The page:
Hispanic Kitchen is the cure for boring meals
On the seventh day of my ten day trip to San Juan, I FINALLY had stuffed mofongo at an excellent grill called El Asador near San Juan's SOFO (south of Fortaleza) district. Known for it's phenomenal restaurants, El Asador, though it's not one of the heavy hitter restaurants, was a fantastic grillm reminicent of dining in a wine cellar. The mofongo was amazing. Out of this world, even. I had mine stuffed with chicken, and also tasted my sister's relleno de camarones. The shrimp beefed up the elegance factor, making it more than impressive.
After a lot of trial (but no real error -- all the attempts were tasty), I came up with this similar version. Not only was the relleno gorgeous, it elicited an "Oh! Wow! This is crazy-good!" from my husband. It was so good that he offered to wash the dishes, and with plantains crusted to the mortar, that was big. The hint of pork from the bacon and the distinctively Puerto Rican flavors in the sauce make for one memorable meal. Traditionally, stuffed mofongo is just that, rolled into a ball, or dumpling with the meat inside. The open, bowl shape makes for a better balance of the mashed plantain mixture and the shrimp, and just looks pretty on a plate. Follow the same recipe for the sauce, but replace the shrimp with chicken if you'd like!
2 strips bacon
3 green plantains
2 green onions
1/2 tsp salt
2 cups plus 1/2 cup chicken stock
2 cups chicken stock
For the Shrimp:
1 lb medium shrimp, peeled, shelled and deveined
1 can tomato sauce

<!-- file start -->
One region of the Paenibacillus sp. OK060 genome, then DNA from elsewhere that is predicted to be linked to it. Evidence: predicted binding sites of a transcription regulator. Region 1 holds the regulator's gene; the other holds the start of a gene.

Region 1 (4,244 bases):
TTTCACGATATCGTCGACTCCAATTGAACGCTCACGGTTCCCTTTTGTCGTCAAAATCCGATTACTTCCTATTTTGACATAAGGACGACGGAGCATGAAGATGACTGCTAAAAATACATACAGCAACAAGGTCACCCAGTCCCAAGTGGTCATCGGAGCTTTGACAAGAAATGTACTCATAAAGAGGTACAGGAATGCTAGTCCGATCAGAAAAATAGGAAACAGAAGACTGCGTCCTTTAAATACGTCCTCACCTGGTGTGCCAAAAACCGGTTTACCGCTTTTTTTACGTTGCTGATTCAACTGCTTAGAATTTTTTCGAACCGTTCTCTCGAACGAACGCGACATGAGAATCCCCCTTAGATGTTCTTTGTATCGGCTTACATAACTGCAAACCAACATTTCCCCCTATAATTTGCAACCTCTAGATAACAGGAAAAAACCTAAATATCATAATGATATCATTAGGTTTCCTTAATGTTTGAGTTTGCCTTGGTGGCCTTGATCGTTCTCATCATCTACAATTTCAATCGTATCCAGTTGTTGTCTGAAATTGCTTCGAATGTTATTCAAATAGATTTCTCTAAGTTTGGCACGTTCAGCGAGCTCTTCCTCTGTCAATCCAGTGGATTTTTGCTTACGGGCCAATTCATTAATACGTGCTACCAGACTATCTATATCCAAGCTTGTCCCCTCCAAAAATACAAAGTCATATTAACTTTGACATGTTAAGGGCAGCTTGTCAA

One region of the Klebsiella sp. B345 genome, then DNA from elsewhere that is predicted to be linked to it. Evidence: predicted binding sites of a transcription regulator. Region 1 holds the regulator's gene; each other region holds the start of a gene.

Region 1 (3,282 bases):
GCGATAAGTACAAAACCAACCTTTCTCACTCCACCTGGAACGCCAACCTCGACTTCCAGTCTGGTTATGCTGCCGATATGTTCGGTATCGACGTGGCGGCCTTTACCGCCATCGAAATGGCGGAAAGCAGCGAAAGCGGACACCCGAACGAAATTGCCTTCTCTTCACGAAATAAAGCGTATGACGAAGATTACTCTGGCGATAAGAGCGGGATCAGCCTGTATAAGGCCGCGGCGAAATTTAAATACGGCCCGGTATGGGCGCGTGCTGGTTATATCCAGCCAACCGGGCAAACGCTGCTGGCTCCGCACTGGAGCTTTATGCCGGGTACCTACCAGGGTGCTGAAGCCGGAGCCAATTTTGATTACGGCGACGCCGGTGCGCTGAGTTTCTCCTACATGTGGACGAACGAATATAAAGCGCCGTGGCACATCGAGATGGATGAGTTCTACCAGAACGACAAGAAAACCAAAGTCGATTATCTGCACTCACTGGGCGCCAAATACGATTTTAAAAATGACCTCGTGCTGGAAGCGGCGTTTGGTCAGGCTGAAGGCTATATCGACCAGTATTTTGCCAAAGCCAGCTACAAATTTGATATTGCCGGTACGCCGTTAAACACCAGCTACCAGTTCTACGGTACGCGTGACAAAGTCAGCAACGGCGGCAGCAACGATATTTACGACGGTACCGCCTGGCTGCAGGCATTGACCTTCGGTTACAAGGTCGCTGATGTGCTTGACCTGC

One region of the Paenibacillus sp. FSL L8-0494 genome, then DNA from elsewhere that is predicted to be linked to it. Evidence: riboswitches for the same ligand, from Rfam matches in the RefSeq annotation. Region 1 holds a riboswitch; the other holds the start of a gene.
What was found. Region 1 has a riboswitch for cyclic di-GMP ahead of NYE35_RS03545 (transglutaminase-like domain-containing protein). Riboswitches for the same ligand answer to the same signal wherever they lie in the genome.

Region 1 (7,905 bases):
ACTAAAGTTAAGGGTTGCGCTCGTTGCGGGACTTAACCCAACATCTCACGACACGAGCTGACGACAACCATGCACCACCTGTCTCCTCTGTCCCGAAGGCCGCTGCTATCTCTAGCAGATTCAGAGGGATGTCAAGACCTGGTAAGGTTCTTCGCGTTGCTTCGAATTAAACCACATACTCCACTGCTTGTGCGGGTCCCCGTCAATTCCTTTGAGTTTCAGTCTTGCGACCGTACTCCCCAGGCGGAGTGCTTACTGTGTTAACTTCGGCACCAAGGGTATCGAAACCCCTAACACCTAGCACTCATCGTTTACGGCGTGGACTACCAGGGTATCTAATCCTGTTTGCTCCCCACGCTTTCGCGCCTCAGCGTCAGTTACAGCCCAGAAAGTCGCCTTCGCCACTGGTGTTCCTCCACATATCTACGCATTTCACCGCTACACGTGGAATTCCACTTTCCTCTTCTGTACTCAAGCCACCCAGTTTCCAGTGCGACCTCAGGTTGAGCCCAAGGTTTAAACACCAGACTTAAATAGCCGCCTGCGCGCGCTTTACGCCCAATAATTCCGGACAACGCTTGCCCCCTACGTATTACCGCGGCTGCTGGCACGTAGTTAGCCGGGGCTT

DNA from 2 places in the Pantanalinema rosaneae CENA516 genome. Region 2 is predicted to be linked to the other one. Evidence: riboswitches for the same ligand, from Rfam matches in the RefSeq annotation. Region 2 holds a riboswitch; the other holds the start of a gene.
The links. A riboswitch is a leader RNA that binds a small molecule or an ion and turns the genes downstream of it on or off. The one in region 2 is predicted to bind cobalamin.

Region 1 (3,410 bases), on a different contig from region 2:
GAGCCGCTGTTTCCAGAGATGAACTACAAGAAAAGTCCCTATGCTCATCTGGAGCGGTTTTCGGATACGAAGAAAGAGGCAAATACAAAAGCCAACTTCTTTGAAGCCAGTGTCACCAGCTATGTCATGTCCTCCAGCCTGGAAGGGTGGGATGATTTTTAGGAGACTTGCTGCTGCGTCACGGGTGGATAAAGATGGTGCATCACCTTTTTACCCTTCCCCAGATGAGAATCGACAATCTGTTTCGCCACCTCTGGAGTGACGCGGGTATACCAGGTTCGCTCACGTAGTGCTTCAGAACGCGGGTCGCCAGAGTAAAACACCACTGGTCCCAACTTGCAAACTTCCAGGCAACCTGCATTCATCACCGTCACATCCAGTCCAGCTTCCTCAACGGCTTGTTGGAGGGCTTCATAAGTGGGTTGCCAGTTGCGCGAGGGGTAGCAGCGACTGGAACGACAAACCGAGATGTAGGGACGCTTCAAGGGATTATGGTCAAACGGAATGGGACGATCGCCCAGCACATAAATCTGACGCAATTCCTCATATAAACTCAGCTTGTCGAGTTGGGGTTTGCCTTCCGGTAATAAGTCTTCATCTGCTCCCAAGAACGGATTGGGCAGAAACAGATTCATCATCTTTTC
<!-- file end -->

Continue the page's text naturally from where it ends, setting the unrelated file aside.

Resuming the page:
1/2 white onion, finely chopped
1/4 green bell pepper, minced
2 tbsp chopped cilantro, plus additional for garnish
2 cloves chopped garlic
1 tbsp adobo (1 tsp each: cumin, salt, onion powder, garlic powder)
1 packet Sazon Goya with achiote or 1/2 tsp achiote paste
3 tbsp red wine vinegar
1 cup chicken stock
1. Boil 2 cups of chicken stock and add plantains to precook for about 5 minutes. Meanwhile, fry the bacon slices in a pan, and drain on paper towels. Remove plantains and reserve stock, then add to the rendered bacon fat and cook until golden brown. Flip over and add sliced green onions and salt. You can complete this process in two batches if necessary. If pan becomes dry, add a few tablespoons of the remaining stock to deglaze and loosen the plantains.
2. Remove plantains and mash in a mortar and pestle or with a potato masher, adding the slices of bacon and 2 tbsp of the sauce from the shrimp (see below). Pour in 1/4 cup chicken stock, or more to maintain a smooth, yet thick consistency.
3. Heat 1 tbsp oil in a pan over medium heat and cook onion, bell pepper, cilantro and garlic for 3-4 minutes. Add adobo and Sazon Goya and cook, stirring until blended.
4. Pour in tomato sauce, vinegar and stock and cook for an additional 3 minutes, lowering heat to a simmer.
5. Add shrimp and cook for 5 minutes, or until shrimp are pink throughout. (If you are using chicken, cut the raw breasts into bite-size pieces and increase the cooking time to about 8 minutes, or until chicken is cooked through.)
6. Shape plantains into 4 individual bowls (see photo below) and divide shrimp among each one. Spoon extra sauce over the bowl and garnish with cilantro and red pepper.
Other recipes by Carolyn:
Camarones a la Criolla (Shrimp Creole Style)
Bistec Encebollado (Steak and Onions)
Coctel de Camarones (Shrimp Cocktail)
Tacos de Carnitas
Sopa de Lentejas (Lentil Soup)
Pan de Bono
Huachinango a la Veracruzana (Snapper Veracruz)
Mil Colones Stew